Island of the Lost: Shipwrecked at the Edge of the World
by Joan Druett

Language

English

Pages

299

Publication Date

June 08, 2007

Product Description
Customer Reviews
Auckland Island is a godforsaken place in the middle of the Southern Ocean, 285 miles south of New Zealand. With year-round freezing rain and howling winds, it is one of the most forbidding places in the world. To be shipwrecked there means almost certain death.<br /> <br /> In 1864 Captain Thomas Musgrave and his crew of four aboard the schooner <em>Grafton</em> wreck on the southern end of the island. Utterly alone in a dense coastal forest, plagued by stinging blowflies and relentless rain, Captain Musgrave—rather than succumb to this dismal fate—inspires his men to take action. With barely more than their bare hands, they build a cabin and, remarkably, a forge, where they manufacture their tools. Under Musgrave's leadership, they band together and remain civilized through even the darkest and most terrifying days.<br /> <br /> Incredibly, at the same time on the opposite end of the island—twenty miles of impassable cliffs and chasms away—the <em>Invercauld</em> wrecks during a horrible storm. Nineteen men stagger ashore. Unlike Captain Musgrave, the captain of the <em>Invercauld</em> falls apart given the same dismal circumstances. His men fight and split up; some die of starvation, others turn to cannibalism. Only three survive. Musgrave and all of his men not only endure for nearly two years, they also plan their own astonishing escape, setting off on one of the most courageous sea voyages in history.<br /> <br /> Using the survivors' journals and historical records, award-winning maritime historian Joan Druett brings this extraordinary untold story to life, a story about leadership and the fine line between order and chaos.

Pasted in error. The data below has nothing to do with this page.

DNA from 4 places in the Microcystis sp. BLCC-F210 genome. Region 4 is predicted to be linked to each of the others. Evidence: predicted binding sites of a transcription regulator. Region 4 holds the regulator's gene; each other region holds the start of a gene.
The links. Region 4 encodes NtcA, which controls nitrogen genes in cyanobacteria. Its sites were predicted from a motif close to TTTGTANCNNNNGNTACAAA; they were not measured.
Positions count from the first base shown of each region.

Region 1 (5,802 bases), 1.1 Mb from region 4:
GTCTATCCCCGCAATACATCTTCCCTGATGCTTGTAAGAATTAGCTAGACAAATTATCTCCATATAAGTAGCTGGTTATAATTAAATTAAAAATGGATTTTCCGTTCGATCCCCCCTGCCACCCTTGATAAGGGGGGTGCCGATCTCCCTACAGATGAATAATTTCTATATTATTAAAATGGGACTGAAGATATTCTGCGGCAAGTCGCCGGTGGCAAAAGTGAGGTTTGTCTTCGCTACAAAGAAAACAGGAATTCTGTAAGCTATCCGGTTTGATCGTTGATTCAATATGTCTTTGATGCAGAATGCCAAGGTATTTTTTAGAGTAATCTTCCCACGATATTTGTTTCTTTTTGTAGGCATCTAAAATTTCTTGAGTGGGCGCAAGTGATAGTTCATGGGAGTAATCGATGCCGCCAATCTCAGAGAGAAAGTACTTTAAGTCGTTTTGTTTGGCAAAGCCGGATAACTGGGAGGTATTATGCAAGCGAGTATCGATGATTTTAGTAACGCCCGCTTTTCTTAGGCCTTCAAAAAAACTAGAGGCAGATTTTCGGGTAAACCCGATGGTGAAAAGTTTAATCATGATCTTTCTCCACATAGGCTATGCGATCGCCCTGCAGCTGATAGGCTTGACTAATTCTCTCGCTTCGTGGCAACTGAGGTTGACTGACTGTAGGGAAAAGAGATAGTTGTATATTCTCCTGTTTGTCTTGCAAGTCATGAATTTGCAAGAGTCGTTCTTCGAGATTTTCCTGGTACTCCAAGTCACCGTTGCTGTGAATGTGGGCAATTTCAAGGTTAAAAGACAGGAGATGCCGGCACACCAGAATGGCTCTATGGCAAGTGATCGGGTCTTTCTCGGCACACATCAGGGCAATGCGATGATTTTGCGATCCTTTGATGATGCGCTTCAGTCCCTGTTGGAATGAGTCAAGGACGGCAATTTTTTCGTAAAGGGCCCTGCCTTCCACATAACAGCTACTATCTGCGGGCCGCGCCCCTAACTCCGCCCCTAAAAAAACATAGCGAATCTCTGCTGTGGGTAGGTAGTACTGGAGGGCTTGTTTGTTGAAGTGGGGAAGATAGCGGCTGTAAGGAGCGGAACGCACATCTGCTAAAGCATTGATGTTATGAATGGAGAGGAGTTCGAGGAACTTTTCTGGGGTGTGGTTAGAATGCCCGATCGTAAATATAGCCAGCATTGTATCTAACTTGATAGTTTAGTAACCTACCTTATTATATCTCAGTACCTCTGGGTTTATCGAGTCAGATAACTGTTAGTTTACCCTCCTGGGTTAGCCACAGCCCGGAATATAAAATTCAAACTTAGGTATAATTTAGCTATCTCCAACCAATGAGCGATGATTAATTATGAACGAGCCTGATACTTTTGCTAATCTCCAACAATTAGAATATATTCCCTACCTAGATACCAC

Destroyer Squadron 23: Combat Exploits of Arleigh Burke's Gallant...